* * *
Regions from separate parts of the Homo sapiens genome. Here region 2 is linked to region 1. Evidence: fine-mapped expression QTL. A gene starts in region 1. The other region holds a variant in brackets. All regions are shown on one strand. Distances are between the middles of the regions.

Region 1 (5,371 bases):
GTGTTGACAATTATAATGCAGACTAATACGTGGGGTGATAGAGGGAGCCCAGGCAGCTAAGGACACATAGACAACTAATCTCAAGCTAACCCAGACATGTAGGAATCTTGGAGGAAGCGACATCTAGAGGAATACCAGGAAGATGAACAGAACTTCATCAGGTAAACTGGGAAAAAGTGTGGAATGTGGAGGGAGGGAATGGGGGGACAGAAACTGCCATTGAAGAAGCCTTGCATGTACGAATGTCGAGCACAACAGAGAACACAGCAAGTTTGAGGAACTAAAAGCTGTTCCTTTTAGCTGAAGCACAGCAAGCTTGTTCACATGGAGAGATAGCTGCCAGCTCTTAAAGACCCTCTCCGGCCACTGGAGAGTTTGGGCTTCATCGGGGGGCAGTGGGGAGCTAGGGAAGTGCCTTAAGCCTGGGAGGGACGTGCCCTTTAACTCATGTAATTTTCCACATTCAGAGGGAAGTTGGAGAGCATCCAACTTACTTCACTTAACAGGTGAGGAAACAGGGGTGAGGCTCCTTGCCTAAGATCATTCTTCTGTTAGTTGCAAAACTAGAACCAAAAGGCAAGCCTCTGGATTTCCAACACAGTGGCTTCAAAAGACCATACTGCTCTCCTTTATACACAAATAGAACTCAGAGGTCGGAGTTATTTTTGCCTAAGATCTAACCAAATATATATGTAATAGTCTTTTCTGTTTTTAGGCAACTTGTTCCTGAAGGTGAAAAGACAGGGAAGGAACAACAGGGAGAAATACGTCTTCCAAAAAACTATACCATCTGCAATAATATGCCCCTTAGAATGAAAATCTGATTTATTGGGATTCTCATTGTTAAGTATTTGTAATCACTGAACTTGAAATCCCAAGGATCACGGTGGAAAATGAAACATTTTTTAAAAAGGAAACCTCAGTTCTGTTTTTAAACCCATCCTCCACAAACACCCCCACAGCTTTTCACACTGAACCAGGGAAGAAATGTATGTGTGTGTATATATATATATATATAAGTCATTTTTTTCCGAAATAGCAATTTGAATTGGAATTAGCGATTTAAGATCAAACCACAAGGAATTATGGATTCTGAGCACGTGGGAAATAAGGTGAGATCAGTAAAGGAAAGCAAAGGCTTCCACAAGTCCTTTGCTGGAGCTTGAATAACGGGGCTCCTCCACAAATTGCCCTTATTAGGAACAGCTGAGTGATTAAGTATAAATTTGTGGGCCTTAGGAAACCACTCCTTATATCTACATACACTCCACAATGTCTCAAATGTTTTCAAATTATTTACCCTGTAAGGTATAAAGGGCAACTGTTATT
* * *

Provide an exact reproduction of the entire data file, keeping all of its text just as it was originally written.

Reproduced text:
Regions from separate parts of the Homo sapiens genome. Here region 2 is linked to region 1. Evidence: fine-mapped expression QTL. A gene starts in region 1. The other region holds a variant in brackets. All regions are shown on one strand. Distances are between the middles of the regions.

Region 1 (5,371 bases):
GTGTTGACAATTATAATGCAGACTAATACGTGGGGTGATAGAGGGAGCCCAGGCAGCTAAGGACACATAGACAACTAATCTCAAGCTAACCCAGACATGTAGGAATCTTGGAGGAAGCGACATCTAGAGGAATACCAGGAAGATGAACAGAACTTCATCAGGTAAACTGGGAAAAAGTGTGGAATGTGGAGGGAGGGAATGGGGGGACAGAAACTGCCATTGAAGAAGCCTTGCATGTACGAATGTCGAGCACAACAGAGAACACAGCAAGTTTGAGGAACTAAAAGCTGTTCCTTTTAGCTGAAGCACAGCAAGCTTGTTCACATGGAGAGATAGCTGCCAGCTCTTAAAGACCCTCTCCGGCCACTGGAGAGTTTGGGCTTCATCGGGGGGCAGTGGGGAGCTAGGGAAGTGCCTTAAGCCTGGGAGGGACGTGCCCTTTAACTCATGTAATTTTCCACATTCAGAGGGAAGTTGGAGAGCATCCAACTTACTTCACTTAACAGGTGAGGAAACAGGGGTGAGGCTCCTTGCCTAAGATCATTCTTCTGTTAGTTGCAAAACTAGAACCAAAAGGCAAGCCTCTGGATTTCCAACACAGTGGCTTCAAAAGACCATACTGCTCTCCTTTATACACAAATAGAACTCAGAGGTCGGAGTTATTTTTGCCTAAGATCTAACCAAATATATATGTAATAGTCTTTTCTGTTTTTAGGCAACTTGTTCCTGAAGGTGAAAAGACAGGGAAGGAACAACAGGGAGAAATACGTCTTCCAAAAAACTATACCATCTGCAATAATATGCCCCTTAGAATGAAAATCTGATTTATTGGGATTCTCATTGTTAAGTATTTGTAATCACTGAACTTGAAATCCCAAGGATCACGGTGGAAAATGAAACATTTTTTAAAAAGGAAACCTCAGTTCTGTTTTTAAACCCATCCTCCACAAACACCCCCACAGCTTTTCACACTGAACCAGGGAAGAAATGTATGTGTGTGTATATATATATATATATAAGTCATTTTTTTCCGAAATAGCAATTTGAATTGGAATTAGCGATTTAAGATCAAACCACAAGGAATTATGGATTCTGAGCACGTGGGAAATAAGGTGAGATCAGTAAAGGAAAGCAAAGGCTTCCACAAGTCCTTTGCTGGAGCTTGAATAACGGGGCTCCTCCACAAATTGCCCTTATTAGGAACAGCTGAGTGATTAAGTATAAATTTGTGGGCCTTAGGAAACCACTCCTTATATCTACATACACTCCACAATGTCTCAAATGTTTTCAAATTATTTACCCTGTAAGGTATAAAGGGCAACTGTTATT